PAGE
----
Nation; and the better to carry their Purposes, to
comply with all the Humours and Manners of such
a wild People, so as not to be distinguished by
Strangers from meer Indians. One of them, named
Milet, remained with the Oneydoes till after the
Year 1694; he was advanced to the Degree of a
Sachem, and had so great an Influence over them,
that the other Nations could not prevail with them
to part with him. While he lived with them, the
Oneydoes were frequently turned against the Southern
Indians (Friends of the Englih fouthern Colonies)


and were always wavering in their Resolutions against the French at Canada.

We shall now see what Effect the Policy of the French had, who pursued very different Measures from the English.


Mr. De la Barre's Expedition, and fore remarkable

Tranfačtions in 1684.


HE French, in the Time they were at Peace CH A P.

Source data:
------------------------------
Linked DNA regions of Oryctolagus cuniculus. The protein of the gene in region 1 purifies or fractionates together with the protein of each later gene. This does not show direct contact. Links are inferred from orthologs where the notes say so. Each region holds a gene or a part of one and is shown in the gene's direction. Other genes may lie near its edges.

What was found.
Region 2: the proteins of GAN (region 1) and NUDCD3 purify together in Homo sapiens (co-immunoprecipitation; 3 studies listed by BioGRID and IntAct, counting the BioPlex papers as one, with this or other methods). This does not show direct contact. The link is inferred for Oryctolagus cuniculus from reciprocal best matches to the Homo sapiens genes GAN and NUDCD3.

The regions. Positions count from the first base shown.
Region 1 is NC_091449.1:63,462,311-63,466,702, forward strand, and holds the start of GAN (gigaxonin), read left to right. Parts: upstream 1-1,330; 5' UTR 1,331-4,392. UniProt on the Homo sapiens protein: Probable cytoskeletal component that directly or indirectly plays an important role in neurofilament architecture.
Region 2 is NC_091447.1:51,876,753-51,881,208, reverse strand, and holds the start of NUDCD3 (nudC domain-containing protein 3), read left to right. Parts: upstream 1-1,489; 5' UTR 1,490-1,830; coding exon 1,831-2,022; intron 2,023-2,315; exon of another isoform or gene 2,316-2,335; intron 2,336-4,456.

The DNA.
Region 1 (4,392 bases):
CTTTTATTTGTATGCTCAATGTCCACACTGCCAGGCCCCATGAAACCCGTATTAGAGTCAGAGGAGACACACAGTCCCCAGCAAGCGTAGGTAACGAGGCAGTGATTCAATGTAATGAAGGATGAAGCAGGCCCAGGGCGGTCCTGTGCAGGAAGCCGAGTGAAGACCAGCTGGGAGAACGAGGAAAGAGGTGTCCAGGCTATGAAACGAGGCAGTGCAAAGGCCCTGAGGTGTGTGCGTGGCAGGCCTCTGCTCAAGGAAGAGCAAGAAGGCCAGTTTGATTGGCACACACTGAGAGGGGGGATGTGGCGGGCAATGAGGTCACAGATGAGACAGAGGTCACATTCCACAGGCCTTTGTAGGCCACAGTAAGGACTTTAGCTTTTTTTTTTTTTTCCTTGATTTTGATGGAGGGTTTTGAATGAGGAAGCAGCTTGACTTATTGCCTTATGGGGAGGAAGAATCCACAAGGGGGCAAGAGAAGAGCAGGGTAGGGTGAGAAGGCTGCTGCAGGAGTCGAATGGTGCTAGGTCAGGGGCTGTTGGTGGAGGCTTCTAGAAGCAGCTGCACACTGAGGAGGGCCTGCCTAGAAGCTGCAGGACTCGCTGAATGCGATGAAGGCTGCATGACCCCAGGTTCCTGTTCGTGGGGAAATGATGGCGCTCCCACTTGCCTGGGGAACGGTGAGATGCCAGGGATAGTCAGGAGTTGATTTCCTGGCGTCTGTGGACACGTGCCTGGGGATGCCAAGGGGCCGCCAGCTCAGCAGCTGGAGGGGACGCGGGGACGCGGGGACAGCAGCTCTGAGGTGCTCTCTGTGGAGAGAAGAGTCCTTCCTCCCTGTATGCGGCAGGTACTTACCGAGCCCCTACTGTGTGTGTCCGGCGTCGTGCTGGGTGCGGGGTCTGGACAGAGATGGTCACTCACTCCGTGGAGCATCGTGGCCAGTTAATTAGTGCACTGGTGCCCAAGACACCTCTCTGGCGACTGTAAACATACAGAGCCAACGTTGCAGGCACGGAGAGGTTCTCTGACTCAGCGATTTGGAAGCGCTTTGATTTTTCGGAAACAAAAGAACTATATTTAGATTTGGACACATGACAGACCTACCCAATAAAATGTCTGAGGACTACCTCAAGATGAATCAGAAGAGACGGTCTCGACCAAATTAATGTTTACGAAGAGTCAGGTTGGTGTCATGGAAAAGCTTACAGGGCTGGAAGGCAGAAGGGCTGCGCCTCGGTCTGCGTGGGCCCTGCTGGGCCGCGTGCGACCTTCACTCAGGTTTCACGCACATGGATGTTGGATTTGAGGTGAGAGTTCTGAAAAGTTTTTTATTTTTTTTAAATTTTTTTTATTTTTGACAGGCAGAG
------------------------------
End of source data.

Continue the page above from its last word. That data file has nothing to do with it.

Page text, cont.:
with the Five Nations, built their Forts at IV. Taidonderaghi and Misilimakinak, and made a Settle and ment there. They carried on their Commerce among the numerous Nations that live on the Banks of the great Lakes, and the Banks of the Mifilipi ; they not only prosecuted their Trade among these Nations, but did all they could to secure their Obedience, and to make them absolutely subject to the Crown of France, by building Forts at the considerable Passes, and placing small Garisons in them. They took in short all the Precautions in their Power, not only to restrain the Indians by Force, but likewise to gain their Affections, by sending Misionaries among them. The only Obstruction they met with was from the Five Nations, who introduced the Engliss of New-York into the Lakes to trade with the Indians that lived round them. This gave the French much Uneasiness, because they foresaw, that the English would not only prove dangerous Rivals, but that the Advantages which they had in Trade, beyond what it was possible for the Inhabitants of Canada to have, would enable the People of New-York so far to undersel them, that their Trade would soon be ruined, and all the Interest loft which they had gained with fo much Labour and Expence. The Five Nations likewise continued in